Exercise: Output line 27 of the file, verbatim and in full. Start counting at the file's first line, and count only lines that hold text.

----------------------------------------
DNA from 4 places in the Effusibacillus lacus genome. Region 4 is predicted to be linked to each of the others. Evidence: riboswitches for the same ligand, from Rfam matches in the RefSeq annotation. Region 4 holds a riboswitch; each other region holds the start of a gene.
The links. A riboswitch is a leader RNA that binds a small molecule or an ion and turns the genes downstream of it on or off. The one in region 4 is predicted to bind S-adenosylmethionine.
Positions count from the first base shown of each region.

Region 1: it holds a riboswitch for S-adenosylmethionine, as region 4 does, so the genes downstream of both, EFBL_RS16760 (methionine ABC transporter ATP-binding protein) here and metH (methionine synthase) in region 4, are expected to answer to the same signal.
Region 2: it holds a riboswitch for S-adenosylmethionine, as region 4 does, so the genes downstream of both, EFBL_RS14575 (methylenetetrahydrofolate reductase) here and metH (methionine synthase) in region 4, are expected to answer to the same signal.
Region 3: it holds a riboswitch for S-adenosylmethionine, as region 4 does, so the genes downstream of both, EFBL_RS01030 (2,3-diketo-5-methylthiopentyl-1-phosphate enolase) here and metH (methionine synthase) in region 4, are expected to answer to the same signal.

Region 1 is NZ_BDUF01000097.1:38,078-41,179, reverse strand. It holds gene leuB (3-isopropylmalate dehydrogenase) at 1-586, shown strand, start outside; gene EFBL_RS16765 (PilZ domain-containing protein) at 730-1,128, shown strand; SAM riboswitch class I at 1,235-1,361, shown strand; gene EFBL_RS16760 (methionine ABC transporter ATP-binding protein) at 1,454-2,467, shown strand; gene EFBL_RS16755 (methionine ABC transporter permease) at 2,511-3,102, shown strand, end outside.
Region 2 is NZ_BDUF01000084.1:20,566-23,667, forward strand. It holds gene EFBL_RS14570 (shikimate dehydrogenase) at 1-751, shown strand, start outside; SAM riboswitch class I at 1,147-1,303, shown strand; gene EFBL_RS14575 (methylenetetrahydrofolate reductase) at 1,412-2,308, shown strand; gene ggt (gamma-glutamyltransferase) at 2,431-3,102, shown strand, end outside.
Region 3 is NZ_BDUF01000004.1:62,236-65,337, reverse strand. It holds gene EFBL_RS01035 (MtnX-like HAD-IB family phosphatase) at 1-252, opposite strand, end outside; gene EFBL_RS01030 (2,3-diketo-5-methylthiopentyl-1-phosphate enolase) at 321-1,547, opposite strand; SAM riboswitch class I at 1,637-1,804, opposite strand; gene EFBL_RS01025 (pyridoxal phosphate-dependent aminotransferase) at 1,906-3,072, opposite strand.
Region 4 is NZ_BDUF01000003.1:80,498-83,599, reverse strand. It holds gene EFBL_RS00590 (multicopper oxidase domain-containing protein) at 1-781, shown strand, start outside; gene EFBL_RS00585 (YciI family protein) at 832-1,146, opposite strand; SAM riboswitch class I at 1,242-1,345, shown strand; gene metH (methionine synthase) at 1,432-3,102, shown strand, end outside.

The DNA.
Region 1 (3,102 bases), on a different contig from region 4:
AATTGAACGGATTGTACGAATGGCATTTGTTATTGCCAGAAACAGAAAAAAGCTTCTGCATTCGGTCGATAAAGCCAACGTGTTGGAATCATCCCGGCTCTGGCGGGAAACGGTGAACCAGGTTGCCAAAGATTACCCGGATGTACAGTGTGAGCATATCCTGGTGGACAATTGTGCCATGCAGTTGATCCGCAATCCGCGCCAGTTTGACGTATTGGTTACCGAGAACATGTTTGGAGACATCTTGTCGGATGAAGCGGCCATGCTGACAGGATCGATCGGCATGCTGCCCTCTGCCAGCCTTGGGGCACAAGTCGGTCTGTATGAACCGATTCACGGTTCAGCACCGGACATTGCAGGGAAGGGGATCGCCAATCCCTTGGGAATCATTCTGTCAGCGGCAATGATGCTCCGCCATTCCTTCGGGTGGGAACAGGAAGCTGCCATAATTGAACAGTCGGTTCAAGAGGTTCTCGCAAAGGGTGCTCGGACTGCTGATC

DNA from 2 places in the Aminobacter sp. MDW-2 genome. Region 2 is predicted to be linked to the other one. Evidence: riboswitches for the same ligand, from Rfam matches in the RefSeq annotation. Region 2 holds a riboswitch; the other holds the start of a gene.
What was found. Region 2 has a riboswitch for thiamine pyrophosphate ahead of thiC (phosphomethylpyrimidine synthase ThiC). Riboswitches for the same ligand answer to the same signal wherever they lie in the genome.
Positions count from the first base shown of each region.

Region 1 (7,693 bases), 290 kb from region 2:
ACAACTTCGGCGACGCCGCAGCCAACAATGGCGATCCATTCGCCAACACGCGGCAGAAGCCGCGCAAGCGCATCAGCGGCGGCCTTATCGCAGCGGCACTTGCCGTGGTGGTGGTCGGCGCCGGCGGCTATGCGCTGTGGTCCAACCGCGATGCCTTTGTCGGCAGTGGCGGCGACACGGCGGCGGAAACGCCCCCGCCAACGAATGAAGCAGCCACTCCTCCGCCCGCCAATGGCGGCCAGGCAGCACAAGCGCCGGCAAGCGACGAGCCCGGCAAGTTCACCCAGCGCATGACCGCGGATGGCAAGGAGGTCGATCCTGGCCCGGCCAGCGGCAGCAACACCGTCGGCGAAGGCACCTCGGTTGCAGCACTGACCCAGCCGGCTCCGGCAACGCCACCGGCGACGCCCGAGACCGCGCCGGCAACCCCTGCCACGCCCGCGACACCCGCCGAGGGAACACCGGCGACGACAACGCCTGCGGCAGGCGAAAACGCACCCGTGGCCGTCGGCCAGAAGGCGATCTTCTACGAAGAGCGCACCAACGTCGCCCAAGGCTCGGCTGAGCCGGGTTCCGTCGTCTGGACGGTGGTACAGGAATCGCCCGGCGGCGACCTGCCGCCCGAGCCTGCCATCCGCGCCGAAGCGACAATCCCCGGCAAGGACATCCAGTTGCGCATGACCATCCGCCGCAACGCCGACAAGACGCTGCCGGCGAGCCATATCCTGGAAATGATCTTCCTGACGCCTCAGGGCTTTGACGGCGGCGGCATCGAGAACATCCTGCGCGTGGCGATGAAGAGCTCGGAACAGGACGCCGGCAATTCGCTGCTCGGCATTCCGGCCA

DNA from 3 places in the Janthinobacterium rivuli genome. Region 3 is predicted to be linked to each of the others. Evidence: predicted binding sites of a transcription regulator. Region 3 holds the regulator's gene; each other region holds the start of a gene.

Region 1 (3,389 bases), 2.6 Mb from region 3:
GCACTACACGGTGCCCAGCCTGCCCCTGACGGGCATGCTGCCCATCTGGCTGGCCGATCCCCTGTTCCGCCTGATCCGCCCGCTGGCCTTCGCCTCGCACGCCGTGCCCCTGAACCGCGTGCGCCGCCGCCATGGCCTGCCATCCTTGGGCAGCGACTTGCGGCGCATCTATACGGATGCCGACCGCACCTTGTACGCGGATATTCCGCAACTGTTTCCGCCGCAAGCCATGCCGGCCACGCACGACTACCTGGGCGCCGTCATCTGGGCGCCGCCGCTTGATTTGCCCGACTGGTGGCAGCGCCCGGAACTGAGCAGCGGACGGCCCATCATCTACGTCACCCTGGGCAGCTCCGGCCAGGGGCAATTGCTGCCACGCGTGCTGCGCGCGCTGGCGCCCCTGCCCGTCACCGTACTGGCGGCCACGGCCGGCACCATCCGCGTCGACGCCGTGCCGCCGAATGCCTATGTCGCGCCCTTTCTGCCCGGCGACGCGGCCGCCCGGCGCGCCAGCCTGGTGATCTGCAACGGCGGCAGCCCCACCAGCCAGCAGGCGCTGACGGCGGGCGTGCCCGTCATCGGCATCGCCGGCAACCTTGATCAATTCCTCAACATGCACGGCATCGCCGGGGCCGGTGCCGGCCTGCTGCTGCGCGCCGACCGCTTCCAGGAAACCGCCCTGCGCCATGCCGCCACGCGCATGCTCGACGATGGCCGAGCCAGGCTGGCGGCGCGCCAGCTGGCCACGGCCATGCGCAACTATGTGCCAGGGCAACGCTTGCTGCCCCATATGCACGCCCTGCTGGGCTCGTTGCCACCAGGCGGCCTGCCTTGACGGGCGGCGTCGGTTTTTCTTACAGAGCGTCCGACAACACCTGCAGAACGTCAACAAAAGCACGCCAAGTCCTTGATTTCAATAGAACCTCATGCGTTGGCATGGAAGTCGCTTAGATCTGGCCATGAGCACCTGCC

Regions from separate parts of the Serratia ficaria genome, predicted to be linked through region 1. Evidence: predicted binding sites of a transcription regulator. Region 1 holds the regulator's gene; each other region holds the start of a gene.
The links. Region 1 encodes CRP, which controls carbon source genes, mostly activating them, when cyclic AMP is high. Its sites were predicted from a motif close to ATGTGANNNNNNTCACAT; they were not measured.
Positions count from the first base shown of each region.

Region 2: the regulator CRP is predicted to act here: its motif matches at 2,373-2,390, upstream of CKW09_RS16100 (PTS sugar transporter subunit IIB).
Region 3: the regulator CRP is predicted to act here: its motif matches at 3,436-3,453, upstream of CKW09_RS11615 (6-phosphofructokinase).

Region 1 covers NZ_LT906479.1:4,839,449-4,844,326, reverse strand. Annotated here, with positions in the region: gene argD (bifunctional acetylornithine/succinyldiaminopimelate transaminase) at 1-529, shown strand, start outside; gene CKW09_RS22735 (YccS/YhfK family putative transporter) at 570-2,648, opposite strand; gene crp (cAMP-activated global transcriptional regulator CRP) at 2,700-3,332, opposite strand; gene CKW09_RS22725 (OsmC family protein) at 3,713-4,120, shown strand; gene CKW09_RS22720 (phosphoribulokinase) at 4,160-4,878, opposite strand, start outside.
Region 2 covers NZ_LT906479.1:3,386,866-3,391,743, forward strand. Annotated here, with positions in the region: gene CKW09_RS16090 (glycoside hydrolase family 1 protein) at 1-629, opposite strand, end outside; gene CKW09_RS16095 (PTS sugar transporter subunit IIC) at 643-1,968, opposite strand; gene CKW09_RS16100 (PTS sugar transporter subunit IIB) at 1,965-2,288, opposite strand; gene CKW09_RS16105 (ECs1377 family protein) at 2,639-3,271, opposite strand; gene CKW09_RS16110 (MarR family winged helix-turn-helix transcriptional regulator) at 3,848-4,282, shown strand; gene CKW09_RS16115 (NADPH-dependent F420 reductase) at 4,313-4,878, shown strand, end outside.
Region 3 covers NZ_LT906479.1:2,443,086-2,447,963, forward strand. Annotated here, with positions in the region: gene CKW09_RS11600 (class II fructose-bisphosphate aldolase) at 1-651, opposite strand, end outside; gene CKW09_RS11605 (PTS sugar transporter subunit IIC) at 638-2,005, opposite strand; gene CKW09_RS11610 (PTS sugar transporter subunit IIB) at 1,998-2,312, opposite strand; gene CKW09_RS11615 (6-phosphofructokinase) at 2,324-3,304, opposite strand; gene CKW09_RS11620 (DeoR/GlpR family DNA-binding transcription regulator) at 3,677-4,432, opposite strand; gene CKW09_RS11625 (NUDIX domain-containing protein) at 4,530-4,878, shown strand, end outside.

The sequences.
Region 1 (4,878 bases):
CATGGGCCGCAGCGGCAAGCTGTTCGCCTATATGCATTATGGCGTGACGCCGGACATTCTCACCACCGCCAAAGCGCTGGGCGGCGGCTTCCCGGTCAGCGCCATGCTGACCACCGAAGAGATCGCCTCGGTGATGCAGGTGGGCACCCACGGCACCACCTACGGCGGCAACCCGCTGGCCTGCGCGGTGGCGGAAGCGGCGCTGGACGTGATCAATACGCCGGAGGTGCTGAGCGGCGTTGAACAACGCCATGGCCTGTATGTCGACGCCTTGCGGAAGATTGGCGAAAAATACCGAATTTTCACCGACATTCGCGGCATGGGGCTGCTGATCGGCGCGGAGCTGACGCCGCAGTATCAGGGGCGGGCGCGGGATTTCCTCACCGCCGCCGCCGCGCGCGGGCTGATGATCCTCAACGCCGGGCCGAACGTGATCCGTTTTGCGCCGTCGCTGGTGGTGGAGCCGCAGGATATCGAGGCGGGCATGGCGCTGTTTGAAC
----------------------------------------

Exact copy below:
Region 1 covers NZ_LT906479.1:4,839,449-4,844,326, reverse strand. Annotated here, with positions in the region: gene argD (bifunctional acetylornithine/succinyldiaminopimelate transaminase) at 1-529, shown strand, start outside; gene CKW09_RS22735 (YccS/YhfK family putative transporter) at 570-2,648, opposite strand; gene crp (cAMP-activated global transcriptional regulator CRP) at 2,700-3,332, opposite strand; gene CKW09_RS22725 (OsmC family protein) at 3,713-4,120, shown strand; gene CKW09_RS22720 (phosphoribulokinase) at 4,160-4,878, opposite strand, start outside.